Burgers & Barbeque Boost Buckhead Business • by Judy A. Maxwell
General Store expanding to keep up with demand for tasty grub
It was supposed to be a gourmet-foods store, but it has morphed into a greasy-spoon
The General Store at 4420 Buckhead Road in Buckhead is readjusting its business focus to promote more of its fresh-cooked food than the packaged fru-fru food stuffs on its shelves. Co-owners Jessica Royal and Tim Lewis of Madison have seen an unexpected boom in the store’s burger business, prompting them to seek the county’s OK to knock out a couple of walls to make more room for restaurant customers.
Opened last October as a gourmet foods shop, Lewis said they included the grilled burgers and smoked pork barbecue to supplement the grocery store’s income. However, word quickly spread about the half-pound, hand-patted cheese burgers, and the restaurant-side of the business “has now dwarfed the grocery business,” Lewis said, shifting the bulk of the enterprise’s sales revenue to 90 percent food and 10 percent groceries.
Lewis and Royal are seeking a zoning variance from Morgan County so they can expand the kitchen, dining and storage areas to keep up with customers’ demands for more food and more room in which to sit down and eat it.
“We’re taking the business in another direction,” Lewis told the Morgan County Planning Commission at its regular meeting Thursday night. “We need certain things such as more equipment and more space to be a ‘real’ restaurant.”
The planning commission unanimously voted to recommend that the Morgan County Board of Commissioners approve the variance. The only stipulation is the building addition includes a gutter and downspout to handle storm water runoff on the roof. At their meeting Tuesday, county commissioners did approve the variance.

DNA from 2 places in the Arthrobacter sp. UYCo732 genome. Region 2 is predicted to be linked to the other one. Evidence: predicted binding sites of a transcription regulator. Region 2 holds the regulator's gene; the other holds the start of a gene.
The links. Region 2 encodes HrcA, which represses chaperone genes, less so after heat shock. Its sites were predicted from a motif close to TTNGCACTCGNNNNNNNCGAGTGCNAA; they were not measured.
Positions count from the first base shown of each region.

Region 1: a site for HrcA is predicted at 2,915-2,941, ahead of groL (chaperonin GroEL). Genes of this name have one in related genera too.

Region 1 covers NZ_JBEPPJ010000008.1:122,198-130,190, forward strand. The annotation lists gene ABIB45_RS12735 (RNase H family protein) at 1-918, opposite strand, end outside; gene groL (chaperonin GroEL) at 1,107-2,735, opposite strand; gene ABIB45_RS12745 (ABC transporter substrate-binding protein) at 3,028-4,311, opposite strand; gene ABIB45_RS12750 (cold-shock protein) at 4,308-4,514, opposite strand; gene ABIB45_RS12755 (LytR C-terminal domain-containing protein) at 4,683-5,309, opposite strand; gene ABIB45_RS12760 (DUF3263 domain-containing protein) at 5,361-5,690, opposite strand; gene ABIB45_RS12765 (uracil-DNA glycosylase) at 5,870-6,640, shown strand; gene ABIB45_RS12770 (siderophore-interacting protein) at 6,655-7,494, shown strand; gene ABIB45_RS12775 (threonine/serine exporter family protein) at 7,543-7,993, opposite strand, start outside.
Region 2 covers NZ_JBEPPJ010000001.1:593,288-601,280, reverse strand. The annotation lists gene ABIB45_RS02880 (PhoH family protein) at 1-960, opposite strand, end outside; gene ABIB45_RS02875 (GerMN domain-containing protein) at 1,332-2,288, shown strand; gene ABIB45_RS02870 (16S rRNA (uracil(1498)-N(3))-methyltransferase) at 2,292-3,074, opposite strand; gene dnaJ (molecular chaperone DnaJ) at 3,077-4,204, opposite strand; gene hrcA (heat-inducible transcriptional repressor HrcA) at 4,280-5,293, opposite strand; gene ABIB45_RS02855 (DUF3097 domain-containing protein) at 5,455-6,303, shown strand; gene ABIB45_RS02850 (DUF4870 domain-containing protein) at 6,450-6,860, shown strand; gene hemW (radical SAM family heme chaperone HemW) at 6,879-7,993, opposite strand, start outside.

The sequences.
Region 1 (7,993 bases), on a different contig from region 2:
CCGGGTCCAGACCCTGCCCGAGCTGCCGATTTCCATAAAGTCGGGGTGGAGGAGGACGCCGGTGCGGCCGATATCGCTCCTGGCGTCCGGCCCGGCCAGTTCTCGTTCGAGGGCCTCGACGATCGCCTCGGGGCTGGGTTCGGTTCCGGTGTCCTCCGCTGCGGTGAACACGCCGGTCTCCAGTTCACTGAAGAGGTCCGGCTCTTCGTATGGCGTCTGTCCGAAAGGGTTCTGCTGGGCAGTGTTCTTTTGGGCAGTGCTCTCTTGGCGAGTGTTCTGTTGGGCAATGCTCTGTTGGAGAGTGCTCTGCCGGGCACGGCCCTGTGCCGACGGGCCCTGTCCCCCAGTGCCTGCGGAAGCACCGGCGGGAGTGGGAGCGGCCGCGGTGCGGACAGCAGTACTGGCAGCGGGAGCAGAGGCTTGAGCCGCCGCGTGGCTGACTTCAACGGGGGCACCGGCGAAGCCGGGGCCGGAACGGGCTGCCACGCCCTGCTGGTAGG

During an interview at the store before Thursday’s planning commission meeting, Lewis said he was not completely sure he and Royal would follow up on their plan, but wanted to take the necessary steps to see if their ideas were feasible. Currently, the business falls under the purview of the Georgia Department of Agriculture as it opened mainly as a grocery store. To qualify as such, The General Store has to keep $2,500 in grocery items on its shelves. If the couple makes the switch to a restaurant, the business would become a concern of the Morgan County Health Department.
The General Store would continue to offer grocery items such as micro-brews, wine, breads and artisan cheeses, but Lewis said, while those items do sell, word of mouth has promoted its burgers and barbecue and “people come in expecting to find a restaurant.”
The business opened with some seating for diners, and soon after the owners replaced product shelving and displays with more tables and chairs.
Lewis said business has slowed down somewhat this summer, and he blames the heat, but it still does a brisk business, sometimes going hours without a customer and then suddenly having to serve an influx of 10 to 25 people at a time – some dining in and others carrying out.
He estimates the store sells up to 250 burgers a week right now. In April and May, the burger count was 300 a week. “On Saturdays, we’ve gone over 100 burgers,” said Lewis. “It can be pretty overwhelming with such a small space.”
Lewis, 32, said he and Royal had “kicked around an idea to open in another location,” but decided instead to stay in Buckhead. “The Buckhead community has been good us,” said Lewis. “A lot of people are willing to drive from Madison and Athens and other places to eat here.”
A current turn of events has dampened any enthusiasm the couple may have had about opening in Madison.
Jessica Royal, 28, is the daughter of Everett Royal, a resident of Madison as well as a property developer and owner of The James Madison Inn in downtown. Royal serves on the Downtown Development Authority, and last week became the focus of an ethics investigation launched by the city council. Attorney Frank E. Jenkins has been enlisted by the council to look into claims that Everett Royal shared “inside information” with his daughter that the former Los Gallos Mexican Restaurant at 863 N. Main St. was in an area being considered as part of a Downtown Urban Redevelopment Program, which would have offered special tax exemptions and grants to developers. The city council soon after approved the DURP’s boundaries. Councilmember Michael Naples started the ball rolling on the investigation last April when he questioned Everett Royal’s involvement in the project.
Printed in the August 4, 2011 edition.